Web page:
Early stages of in situ bladder regeneration in a rodent model

David Burmeister, Tamer Aboushwareb, Josh Tan, Kerry Link, Karl Erik Andersson, George Christ*

*Corresponding author for this work

Research output: Contribution to journalArticlepeer-review

28 Scopus citations


Surgical removal of ≈70% of the bladder (subtotal cystectomy [STC]) was used as a model system to gain insight into the normal regenerative process in adult mammals in vivo. Female F344 rats underwent STC, and at 2, 4, and 8 weeks post-STC, bladder regeneration was monitored via microcomputed tomography scans, urodynamic (bladder function studies) pharmacologic studies, and immunohistochemistry. Computed tomography imaging revealed a time-dependent increase in bladder size at 2, 4, and 8 weeks post-STC, which positively correlated with restoration of bladder function. Bladders emptied completely at all time points studied. The maximal contractile response to pharmacological activation and electrical field stimulation increased over time in isolated tissue strips from regenerating bladders, but remained lower at all time points compared with strips from age-matched control bladders. Immunostaining of the bladder wall of STC rats suggested a role for progenitor cells and cellular proliferation in the regenerative response. Immunostaining and the presence of electrical field stimulation-induced contractile responses verified innervation of the regenerated bladder. These initial studies establish the utility of the present model system for studying de novo tissue regeneration in vivo and may provide guidance with respect to optimization of intrinsic regenerative capacity for clinical applications.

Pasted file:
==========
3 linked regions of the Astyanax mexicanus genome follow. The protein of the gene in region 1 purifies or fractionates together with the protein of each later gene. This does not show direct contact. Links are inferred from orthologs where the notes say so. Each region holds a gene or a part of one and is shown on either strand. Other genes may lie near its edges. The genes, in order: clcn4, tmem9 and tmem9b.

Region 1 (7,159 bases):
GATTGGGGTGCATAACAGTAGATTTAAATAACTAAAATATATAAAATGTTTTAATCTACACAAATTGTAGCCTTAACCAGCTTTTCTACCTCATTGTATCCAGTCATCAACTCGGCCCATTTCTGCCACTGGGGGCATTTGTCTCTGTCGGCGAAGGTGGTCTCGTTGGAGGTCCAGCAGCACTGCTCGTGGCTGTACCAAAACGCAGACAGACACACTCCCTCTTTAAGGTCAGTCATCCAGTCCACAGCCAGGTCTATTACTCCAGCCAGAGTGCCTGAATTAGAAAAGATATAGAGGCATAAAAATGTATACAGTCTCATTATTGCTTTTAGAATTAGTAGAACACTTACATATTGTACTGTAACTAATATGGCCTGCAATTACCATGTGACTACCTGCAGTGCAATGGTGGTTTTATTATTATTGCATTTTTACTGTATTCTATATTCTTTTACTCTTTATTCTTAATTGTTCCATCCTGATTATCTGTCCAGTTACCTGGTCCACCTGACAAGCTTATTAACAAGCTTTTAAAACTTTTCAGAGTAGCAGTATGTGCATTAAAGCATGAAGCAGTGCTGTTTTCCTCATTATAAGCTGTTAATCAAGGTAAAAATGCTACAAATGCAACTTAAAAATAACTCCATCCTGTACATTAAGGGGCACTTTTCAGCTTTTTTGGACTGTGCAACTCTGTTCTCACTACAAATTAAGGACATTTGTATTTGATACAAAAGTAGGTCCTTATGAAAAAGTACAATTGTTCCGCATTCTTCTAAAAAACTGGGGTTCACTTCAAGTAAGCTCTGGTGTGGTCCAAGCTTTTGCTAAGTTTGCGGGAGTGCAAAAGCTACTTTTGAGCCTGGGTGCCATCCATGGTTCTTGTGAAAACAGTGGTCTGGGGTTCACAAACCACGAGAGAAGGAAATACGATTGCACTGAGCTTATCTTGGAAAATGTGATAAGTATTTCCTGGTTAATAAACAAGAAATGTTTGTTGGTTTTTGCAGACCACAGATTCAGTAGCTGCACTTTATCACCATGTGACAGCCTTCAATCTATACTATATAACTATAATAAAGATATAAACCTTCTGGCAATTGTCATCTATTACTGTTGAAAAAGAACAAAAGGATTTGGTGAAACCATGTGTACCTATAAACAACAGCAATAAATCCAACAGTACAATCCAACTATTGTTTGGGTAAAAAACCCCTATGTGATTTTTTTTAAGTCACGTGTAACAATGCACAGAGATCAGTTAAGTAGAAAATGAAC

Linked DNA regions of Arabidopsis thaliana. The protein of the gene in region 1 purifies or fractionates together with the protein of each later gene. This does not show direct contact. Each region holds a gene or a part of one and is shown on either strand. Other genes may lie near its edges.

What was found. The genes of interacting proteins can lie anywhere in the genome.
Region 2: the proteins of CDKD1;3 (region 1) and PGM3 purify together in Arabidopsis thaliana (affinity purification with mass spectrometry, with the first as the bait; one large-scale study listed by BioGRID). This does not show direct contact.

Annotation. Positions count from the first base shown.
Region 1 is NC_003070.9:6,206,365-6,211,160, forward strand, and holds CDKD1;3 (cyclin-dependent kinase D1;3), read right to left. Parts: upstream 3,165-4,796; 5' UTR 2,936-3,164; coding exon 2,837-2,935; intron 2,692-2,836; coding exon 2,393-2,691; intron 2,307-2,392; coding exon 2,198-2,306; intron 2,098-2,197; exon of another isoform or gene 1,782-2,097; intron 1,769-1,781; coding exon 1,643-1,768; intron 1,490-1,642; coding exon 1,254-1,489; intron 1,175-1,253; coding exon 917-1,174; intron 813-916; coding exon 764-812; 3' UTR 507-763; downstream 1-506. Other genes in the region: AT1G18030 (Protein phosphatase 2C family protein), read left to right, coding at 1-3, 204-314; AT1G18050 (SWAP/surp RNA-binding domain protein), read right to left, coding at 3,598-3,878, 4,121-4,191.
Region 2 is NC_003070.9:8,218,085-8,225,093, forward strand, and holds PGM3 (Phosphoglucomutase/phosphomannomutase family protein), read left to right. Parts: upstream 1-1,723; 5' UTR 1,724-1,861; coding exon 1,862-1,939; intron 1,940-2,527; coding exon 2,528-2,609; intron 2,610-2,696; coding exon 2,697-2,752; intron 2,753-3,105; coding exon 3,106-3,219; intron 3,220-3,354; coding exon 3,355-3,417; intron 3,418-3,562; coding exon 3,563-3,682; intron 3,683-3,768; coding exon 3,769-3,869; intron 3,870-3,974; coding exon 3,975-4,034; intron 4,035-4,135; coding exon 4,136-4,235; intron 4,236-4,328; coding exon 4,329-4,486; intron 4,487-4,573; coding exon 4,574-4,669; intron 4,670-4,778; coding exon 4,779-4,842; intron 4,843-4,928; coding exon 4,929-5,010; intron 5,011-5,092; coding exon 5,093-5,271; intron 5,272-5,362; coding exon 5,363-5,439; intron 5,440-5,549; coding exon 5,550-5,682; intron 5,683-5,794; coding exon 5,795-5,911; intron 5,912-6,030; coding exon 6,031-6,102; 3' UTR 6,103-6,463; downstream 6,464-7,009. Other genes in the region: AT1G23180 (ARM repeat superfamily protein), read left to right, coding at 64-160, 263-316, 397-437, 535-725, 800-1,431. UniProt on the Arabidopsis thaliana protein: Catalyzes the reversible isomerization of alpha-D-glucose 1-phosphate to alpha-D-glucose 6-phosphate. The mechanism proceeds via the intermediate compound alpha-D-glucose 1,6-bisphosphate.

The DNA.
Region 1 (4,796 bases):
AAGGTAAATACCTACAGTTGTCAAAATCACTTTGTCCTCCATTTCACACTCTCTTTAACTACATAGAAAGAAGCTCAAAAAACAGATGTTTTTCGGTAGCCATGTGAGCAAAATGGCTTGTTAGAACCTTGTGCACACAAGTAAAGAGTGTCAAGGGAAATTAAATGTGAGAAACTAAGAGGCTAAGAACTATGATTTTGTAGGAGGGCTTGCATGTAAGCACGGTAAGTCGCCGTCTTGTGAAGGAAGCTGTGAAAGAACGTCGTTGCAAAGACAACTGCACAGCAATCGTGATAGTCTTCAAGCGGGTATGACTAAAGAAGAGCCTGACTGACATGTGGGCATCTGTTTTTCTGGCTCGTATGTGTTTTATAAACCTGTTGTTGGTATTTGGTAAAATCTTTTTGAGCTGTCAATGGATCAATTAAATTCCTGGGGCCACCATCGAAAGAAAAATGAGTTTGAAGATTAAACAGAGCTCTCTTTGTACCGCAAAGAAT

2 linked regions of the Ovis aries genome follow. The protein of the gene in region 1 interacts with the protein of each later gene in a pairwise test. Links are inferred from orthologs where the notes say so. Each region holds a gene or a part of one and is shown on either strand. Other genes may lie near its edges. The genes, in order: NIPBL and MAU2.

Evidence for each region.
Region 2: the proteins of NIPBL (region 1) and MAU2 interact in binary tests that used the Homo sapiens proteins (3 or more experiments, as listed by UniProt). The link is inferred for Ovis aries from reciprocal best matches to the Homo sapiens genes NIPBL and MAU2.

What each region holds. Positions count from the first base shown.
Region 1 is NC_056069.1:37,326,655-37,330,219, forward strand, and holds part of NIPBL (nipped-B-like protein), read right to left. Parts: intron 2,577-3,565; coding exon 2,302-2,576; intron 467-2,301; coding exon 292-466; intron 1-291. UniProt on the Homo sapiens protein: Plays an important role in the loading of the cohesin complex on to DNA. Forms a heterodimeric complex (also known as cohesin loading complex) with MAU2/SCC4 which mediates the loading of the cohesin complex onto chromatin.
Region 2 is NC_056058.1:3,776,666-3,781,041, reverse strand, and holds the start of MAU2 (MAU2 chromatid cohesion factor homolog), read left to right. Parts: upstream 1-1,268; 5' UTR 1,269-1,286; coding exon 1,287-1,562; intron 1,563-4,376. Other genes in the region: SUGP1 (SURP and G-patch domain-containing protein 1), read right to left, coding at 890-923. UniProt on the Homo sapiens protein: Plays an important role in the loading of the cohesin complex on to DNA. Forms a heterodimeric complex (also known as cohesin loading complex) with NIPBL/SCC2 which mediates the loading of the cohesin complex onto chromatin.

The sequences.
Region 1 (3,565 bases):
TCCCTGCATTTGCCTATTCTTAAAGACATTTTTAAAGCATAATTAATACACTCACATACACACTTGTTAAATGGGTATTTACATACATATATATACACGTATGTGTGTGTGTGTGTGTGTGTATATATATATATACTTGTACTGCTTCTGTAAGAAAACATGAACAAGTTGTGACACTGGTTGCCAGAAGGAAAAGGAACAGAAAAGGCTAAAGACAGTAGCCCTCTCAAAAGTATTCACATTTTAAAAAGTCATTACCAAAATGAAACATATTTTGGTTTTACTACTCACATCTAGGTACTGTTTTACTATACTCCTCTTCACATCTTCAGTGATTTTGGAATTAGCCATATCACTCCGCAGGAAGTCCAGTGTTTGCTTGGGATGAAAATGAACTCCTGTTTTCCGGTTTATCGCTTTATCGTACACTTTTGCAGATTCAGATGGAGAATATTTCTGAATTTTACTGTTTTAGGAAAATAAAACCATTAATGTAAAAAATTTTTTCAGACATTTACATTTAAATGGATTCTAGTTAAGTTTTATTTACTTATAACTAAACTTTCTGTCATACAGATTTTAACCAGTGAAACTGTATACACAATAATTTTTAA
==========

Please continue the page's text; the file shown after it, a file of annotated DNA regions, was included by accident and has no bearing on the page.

Original languageEnglish
Pages (from-to)2541-2551
Number of pages11
JournalTissue Engineering - Part A.
Issue number8
StatePublished - 1 Aug 2010
Externally publishedYes


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